James H. Rothenberger, III, age 61, of Minneapolis passed away December 8, 2008 at Fairview Univiersity Medical Center. Prof. Rothenberger was awarded the title Morse Alumni Distinguished Teaching instructor of Public Health, one of the highest honors the University of Minnesota bestows on its educators. He was a mentor, favorite teacher and great friend to many. Private funeral services will be held in Grand Marais, Minnesota. The School of Public Health and the University scheduled a public memorial service to be held from 3 – 5 pm in the Mayo Auditorium at the University of Minnesota on February 12, 2009.
Rothenberger, James Henry III, age 61, of Minneapolis, MN, Morse Alumni Distinguished Teaching Instructor of Public Health, died December 8, 2008 after an extended illness. He was faculty of the University of Minnesota School of Public Health – Division of Epidemiology and Community Health since 1972, and over the course of 35 years, taught roughly 100,000 students and received a number of the University’s teaching and service awards.
Rothenberger was born July 23, 1947 in Minneapolis, MN and attended the University of Minnesota, as his father and grandfather had done before him. He received his BA in political science with minors in history and sociology in 1969 and his Masters in Public Health in 1979. A popular teacher of undergraduate courses, he taught six to eight classes per semester in Public Health, Alcohol and Drug Abuse, HIV/AIDS and Death and Dying.
Rothenberger taught the state-required course on drug and alcohol abuse for teachers at both the U of M and St. Thomas University. In 1999, he became one of the first faculty members in the School of Public Health to take a course on-line by developing an on-line version of his alcohol and drug course for teachers. In 2002, he delved further into online education and developed a course for incoming freshmen, Alcohol and College Life. The course proved popular not only within the University system classes were offered on the Twin Cities, Crookston and Duluth campuses – but was also extended to other schools throughout the region. For the past three years, the on-line course has been required for all incoming freshmen at Minnesota State University Moorhead. It is also taught at Inver Hills Community College and the University of North Dakota.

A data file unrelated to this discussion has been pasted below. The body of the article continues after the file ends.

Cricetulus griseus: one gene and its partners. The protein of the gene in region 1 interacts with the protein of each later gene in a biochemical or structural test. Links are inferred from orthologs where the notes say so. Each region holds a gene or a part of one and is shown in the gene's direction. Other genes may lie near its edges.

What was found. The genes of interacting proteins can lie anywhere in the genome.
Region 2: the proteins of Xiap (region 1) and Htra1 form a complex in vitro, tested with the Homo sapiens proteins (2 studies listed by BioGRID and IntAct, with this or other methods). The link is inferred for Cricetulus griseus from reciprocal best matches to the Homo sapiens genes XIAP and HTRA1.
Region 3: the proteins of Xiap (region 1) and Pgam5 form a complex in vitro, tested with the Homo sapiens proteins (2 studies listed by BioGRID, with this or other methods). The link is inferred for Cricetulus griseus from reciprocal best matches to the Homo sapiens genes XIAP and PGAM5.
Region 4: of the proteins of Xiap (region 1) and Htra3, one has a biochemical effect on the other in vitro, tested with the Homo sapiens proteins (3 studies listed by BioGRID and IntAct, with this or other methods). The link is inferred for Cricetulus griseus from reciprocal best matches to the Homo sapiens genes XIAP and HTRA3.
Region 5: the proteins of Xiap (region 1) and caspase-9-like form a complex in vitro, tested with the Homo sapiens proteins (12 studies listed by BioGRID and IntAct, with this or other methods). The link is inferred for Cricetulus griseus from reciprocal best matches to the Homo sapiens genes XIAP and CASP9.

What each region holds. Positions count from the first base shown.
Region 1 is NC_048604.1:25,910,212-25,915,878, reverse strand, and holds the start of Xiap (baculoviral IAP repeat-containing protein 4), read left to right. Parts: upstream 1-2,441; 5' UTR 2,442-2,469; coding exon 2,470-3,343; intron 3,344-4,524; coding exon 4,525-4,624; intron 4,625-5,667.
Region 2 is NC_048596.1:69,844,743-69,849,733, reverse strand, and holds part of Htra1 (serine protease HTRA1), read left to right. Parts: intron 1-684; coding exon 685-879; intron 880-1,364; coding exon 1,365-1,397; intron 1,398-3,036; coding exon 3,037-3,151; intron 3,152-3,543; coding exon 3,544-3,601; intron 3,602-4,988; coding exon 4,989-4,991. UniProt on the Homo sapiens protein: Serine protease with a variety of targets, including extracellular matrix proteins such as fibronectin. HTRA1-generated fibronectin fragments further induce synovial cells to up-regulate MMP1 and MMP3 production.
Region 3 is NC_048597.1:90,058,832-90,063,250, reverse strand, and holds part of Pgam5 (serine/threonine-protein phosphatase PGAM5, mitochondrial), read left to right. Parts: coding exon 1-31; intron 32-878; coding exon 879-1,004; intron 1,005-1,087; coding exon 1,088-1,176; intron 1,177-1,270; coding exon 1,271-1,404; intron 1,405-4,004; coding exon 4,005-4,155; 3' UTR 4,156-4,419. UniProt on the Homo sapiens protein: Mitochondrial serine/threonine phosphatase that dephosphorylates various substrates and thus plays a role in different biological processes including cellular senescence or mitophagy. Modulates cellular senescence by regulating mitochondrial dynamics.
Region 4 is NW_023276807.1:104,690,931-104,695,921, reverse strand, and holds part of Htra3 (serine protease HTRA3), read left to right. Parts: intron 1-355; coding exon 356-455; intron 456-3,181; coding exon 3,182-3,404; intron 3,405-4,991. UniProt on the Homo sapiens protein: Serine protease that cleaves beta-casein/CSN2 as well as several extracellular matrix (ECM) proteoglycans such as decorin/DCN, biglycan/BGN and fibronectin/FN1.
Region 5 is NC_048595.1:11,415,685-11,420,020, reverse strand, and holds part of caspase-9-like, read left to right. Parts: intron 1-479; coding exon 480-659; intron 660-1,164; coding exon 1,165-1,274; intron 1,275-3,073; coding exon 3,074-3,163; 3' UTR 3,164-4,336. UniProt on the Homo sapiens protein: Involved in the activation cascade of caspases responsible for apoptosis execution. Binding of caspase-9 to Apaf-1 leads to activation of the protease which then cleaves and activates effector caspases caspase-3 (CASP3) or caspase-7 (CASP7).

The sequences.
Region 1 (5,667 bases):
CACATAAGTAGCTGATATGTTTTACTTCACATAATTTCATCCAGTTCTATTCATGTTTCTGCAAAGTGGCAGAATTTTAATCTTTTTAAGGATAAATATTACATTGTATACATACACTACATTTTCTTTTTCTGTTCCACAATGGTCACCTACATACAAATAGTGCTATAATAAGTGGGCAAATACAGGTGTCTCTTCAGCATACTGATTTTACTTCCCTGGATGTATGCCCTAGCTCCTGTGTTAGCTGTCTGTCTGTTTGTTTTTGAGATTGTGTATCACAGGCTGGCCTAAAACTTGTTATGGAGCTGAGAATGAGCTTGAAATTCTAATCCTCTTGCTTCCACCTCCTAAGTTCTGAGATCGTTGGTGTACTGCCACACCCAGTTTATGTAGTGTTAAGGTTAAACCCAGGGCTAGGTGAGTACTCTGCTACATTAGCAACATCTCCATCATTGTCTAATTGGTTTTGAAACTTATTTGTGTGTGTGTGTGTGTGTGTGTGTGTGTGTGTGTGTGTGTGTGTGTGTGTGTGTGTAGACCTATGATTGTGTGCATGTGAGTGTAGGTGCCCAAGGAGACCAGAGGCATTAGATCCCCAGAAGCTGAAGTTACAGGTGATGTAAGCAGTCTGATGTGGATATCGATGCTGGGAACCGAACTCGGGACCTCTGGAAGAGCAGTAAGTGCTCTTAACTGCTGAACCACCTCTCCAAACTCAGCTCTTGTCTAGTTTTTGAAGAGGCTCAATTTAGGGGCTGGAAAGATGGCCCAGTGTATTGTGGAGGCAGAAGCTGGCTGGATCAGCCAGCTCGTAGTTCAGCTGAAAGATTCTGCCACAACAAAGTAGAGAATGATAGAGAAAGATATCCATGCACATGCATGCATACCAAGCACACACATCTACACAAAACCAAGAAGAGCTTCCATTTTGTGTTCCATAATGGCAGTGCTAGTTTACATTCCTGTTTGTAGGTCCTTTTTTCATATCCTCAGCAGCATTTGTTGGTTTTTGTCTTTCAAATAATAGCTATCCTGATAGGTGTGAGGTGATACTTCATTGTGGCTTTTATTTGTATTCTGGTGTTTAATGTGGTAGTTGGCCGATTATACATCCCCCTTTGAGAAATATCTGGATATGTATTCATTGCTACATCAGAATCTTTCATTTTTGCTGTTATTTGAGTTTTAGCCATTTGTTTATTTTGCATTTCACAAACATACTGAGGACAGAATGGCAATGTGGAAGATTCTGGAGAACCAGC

Rothenberger taught one of the first university classes on HIV/AIDS and from 1988-2000 was site director for the Midwest AIDS Training and Education Center. Additionally, he made 20-30 presentations per year on alcohol, drug and HIV/AIDS issues to local groups and national conventions. He received a Certification in Thantology (CT) from the Association for Death Education and Counseling in 2003, one of the first teachers to do so.
Rothenberger’s teaching skills won him the Gordon Starr Outstanding Faculty Award in 1981, followed by the SPH Schuman Outstanding Teacher Award (1986), the Minnesota Alumni Association Horace T. Morse Award for Outstanding Teaching (1992), the President’s Award for Outstanding Service (1999), the Charles N. Hewitt Creative Teaching Award (2001), and the University of Minnesota Outstanding Community Service Award (2007), among others. Outside agencies also recognized his achievements; he was elected a Fellow in the American College Health Association in 1999 and received the Gail Profitt Award for Outstanding Commitment and Service to College Health from the North Central College Health Association in 2005.
Rothenberger touched many lives as a passionate teacher and mentor. He had a unique way of relating life experiences with course content. Students greatly enjoyed his stories and personal style of teaching. He was an inspiration for many to pursue careers in public health and related fields. He was a lifelong devoted teacher who will be deeply missed.
Rothenberger is survived by his mother, Merna, sister, Jane, many close friends, and many of the students he taught. He was preceded in death by his father, James II.
Private funeral services were held in his beloved Grand Marais, MN. The School of Public Health and the University of Minnesota will plan a memorial service for early 2009 celebrating his life and achievements. Details are forthcoming. Please visit http://blog.lib.umn.edu/sphpod/news/2008/12/remembering_jim_rothenberger.html to post your remembrances of Rothenberger, and sign up to receive email updates about the memorial service.
In lieu of flowers, donations can be made in Rothenberger’s name to the School of Public Health to promote public health education. Please specify: SPH Endowed Scholarship, MMF fund #7030. To donate online visit http://www.mmf.umn.edu/give/index.cfm.